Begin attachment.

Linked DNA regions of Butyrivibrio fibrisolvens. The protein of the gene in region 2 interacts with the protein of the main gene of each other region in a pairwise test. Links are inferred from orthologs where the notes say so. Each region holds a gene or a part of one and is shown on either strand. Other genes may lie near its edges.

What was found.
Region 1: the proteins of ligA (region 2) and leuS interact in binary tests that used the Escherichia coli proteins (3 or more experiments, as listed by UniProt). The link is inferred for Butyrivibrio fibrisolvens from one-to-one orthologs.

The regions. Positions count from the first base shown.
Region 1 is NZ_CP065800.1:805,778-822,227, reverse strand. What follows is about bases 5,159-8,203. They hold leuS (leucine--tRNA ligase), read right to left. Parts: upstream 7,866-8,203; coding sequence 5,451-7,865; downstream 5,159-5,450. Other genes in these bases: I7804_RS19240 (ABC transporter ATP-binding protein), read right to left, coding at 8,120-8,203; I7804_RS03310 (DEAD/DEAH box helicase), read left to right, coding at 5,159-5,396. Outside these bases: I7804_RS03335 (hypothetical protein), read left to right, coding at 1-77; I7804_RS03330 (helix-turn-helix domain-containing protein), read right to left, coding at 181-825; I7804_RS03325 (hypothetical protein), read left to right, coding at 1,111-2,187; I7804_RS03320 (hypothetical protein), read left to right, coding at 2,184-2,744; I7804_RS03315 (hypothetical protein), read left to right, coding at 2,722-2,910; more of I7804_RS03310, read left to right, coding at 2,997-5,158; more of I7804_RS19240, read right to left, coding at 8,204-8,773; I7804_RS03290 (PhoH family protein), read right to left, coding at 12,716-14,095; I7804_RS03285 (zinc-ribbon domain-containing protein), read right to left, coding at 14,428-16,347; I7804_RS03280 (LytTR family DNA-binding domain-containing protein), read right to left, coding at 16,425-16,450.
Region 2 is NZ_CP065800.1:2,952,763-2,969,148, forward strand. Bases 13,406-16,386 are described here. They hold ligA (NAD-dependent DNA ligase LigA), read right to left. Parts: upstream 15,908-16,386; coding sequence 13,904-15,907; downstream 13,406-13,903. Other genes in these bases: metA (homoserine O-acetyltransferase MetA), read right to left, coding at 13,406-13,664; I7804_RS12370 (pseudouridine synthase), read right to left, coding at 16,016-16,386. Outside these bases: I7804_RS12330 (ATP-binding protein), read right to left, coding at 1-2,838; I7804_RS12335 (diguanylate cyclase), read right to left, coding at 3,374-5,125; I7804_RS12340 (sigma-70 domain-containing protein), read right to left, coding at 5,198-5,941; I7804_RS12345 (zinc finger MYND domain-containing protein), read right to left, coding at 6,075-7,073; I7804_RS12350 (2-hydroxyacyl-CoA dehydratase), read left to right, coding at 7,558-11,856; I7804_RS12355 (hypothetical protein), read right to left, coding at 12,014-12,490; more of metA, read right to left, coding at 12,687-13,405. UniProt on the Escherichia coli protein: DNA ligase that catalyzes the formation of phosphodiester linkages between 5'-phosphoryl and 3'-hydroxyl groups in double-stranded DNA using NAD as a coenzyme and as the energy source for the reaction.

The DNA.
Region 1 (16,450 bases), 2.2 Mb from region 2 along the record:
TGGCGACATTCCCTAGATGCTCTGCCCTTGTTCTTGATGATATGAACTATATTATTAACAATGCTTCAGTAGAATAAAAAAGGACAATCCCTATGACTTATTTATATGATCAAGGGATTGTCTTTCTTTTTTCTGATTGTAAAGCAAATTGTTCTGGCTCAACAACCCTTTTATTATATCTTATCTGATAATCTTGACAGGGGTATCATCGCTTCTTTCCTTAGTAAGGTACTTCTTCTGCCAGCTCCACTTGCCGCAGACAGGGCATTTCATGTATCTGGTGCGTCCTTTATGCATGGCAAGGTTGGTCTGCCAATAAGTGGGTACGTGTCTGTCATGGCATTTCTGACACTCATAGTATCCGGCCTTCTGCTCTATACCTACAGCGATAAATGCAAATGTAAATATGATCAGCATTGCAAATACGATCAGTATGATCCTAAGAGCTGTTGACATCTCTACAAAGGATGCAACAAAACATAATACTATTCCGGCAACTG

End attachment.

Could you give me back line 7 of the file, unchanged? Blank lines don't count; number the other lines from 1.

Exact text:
The DNA.